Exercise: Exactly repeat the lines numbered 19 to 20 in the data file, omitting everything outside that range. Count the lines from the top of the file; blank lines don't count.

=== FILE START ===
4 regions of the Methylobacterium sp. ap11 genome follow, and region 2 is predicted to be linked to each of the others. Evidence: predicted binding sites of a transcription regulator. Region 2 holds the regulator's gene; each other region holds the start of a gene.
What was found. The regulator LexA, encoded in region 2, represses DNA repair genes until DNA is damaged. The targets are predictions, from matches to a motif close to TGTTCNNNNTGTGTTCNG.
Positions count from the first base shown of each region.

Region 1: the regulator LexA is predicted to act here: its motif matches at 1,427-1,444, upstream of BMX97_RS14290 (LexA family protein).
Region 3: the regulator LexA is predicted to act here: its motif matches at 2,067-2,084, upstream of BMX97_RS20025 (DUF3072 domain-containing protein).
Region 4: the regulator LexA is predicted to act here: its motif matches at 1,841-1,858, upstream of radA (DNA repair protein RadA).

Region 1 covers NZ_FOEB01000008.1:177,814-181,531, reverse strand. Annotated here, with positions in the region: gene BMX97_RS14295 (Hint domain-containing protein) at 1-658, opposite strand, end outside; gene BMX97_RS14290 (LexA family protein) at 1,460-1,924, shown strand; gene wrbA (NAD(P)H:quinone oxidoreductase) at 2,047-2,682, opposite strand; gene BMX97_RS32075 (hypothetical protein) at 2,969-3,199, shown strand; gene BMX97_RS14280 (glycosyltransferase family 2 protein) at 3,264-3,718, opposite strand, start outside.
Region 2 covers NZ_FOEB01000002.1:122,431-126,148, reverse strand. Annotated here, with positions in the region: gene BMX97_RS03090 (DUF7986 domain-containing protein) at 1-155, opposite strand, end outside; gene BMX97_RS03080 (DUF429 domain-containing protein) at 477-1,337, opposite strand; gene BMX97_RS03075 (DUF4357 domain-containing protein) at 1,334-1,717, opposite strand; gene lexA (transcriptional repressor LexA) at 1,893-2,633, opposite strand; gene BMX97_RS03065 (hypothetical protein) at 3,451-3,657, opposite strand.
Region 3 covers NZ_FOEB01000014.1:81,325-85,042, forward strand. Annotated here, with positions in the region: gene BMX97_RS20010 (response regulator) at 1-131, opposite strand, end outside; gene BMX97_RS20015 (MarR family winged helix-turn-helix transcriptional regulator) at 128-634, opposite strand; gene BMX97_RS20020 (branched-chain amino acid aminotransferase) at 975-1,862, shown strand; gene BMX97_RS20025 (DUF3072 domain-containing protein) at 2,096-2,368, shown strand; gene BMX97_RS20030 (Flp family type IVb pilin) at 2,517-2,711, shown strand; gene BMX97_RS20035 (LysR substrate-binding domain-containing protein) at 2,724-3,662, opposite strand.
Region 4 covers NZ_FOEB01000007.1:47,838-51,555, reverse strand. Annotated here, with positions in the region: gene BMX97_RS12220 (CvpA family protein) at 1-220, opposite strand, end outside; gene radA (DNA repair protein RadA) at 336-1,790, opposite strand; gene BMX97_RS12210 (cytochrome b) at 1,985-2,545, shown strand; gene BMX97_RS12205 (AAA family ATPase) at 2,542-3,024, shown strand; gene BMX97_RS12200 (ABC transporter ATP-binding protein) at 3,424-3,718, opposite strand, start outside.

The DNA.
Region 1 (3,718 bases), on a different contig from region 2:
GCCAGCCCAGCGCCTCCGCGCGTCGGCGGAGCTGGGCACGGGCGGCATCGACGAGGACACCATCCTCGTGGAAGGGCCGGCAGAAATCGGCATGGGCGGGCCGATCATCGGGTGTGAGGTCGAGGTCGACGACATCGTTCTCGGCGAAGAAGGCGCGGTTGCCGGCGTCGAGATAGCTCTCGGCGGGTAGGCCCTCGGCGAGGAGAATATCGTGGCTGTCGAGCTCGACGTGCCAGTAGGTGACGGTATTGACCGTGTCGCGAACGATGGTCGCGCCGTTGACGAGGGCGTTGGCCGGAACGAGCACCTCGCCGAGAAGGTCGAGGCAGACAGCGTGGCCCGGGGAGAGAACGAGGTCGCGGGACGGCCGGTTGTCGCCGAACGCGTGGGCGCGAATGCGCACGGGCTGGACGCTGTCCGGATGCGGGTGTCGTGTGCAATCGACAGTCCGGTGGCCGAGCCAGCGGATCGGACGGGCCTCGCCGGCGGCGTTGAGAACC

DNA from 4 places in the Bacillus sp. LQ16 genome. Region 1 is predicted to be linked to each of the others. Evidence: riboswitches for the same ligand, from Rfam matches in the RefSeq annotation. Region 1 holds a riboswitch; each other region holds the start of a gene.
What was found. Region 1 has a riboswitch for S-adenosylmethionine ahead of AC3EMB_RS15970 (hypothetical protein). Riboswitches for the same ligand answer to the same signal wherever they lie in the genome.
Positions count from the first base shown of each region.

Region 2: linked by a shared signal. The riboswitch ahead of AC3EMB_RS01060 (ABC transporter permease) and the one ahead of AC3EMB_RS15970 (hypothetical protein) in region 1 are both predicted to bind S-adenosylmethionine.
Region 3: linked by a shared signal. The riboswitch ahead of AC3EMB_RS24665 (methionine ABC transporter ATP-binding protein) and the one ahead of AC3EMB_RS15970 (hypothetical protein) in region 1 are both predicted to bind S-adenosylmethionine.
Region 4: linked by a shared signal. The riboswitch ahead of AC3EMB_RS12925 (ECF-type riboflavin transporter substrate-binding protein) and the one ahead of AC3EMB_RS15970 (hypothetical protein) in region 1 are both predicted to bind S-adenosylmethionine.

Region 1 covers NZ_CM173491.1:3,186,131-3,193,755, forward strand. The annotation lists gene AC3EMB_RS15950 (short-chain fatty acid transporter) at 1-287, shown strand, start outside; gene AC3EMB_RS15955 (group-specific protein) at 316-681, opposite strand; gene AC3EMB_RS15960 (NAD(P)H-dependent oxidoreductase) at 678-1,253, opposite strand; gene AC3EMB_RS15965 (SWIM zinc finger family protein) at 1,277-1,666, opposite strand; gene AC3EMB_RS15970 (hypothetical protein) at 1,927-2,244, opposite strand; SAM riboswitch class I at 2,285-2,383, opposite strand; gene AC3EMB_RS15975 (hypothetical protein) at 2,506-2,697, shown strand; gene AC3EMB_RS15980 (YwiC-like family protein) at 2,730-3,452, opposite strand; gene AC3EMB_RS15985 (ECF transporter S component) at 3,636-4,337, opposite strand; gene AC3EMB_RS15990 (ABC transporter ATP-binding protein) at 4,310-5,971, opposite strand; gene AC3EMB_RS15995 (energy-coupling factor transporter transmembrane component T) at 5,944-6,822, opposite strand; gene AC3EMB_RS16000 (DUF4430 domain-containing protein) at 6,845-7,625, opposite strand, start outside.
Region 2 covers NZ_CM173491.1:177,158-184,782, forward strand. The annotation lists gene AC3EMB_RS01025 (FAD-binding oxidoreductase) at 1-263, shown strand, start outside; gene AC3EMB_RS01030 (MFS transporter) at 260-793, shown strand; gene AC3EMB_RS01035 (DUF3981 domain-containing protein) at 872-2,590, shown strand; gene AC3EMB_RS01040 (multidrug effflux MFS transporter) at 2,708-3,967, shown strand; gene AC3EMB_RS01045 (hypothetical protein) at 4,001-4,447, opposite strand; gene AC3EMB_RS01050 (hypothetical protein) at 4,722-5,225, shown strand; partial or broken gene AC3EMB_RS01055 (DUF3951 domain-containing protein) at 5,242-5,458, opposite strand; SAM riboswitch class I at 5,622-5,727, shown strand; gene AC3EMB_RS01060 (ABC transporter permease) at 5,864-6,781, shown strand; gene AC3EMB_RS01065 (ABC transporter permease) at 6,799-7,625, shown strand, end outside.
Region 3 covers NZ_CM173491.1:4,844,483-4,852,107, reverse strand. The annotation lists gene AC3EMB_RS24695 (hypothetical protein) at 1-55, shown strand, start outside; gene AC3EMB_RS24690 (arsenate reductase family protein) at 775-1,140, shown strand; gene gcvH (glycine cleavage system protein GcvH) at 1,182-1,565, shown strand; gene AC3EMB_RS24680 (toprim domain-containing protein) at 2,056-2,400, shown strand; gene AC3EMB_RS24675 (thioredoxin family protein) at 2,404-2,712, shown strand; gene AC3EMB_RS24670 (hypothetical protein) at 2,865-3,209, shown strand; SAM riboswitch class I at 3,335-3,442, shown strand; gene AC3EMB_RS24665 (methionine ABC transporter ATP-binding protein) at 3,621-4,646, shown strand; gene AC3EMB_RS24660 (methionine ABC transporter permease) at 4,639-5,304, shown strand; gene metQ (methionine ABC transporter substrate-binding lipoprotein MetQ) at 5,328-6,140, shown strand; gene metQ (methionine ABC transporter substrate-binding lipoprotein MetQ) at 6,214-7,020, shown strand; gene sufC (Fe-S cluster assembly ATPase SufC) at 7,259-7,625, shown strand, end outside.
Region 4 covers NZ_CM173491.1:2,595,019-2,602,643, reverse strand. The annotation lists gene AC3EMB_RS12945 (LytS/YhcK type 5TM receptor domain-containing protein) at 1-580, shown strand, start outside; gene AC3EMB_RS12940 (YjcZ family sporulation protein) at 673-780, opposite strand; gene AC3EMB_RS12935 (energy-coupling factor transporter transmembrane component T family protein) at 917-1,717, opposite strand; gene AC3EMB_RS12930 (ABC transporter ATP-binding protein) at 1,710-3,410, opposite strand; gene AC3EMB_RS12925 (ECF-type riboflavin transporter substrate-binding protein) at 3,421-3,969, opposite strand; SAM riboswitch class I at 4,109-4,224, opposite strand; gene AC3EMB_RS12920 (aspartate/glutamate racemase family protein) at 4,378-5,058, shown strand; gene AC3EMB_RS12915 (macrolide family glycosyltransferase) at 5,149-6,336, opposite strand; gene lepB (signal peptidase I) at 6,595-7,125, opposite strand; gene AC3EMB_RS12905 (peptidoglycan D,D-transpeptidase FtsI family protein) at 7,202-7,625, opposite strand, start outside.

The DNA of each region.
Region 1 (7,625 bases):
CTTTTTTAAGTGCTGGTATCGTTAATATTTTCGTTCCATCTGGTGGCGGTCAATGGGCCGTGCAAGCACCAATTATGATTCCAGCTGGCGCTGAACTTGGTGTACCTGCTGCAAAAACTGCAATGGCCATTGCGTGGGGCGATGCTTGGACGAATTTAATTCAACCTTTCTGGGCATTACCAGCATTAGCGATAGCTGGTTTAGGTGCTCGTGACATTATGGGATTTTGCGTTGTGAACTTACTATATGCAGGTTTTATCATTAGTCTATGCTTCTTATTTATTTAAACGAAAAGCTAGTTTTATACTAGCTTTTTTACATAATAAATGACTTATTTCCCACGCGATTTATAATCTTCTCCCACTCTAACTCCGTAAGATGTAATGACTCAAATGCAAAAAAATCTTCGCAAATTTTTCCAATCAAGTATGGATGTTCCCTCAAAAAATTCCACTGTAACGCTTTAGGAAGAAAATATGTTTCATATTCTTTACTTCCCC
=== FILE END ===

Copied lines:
Region 4: linked by a shared signal. The riboswitch ahead of AC3EMB_RS12925 (ECF-type riboflavin transporter substrate-binding protein) and the one ahead of AC3EMB_RS15970 (hypothetical protein) in region 1 are both predicted to bind S-adenosylmethionine.

Region 1 covers NZ_CM173491.1:3,186,131-3,193,755, forward strand. The annotation lists gene AC3EMB_RS15950 (short-chain fatty acid transporter) at 1-287, shown strand, start outside; gene AC3EMB_RS15955 (group-specific protein) at 316-681, opposite strand; gene AC3EMB_RS15960 (NAD(P)H-dependent oxidoreductase) at 678-1,253, opposite strand; gene AC3EMB_RS15965 (SWIM zinc finger family protein) at 1,277-1,666, opposite strand; gene AC3EMB_RS15970 (hypothetical protein) at 1,927-2,244, opposite strand; SAM riboswitch class I at 2,285-2,383, opposite strand; gene AC3EMB_RS15975 (hypothetical protein) at 2,506-2,697, shown strand; gene AC3EMB_RS15980 (YwiC-like family protein) at 2,730-3,452, opposite strand; gene AC3EMB_RS15985 (ECF transporter S component) at 3,636-4,337, opposite strand; gene AC3EMB_RS15990 (ABC transporter ATP-binding protein) at 4,310-5,971, opposite strand; gene AC3EMB_RS15995 (energy-coupling factor transporter transmembrane component T) at 5,944-6,822, opposite strand; gene AC3EMB_RS16000 (DUF4430 domain-containing protein) at 6,845-7,625, opposite strand, start outside.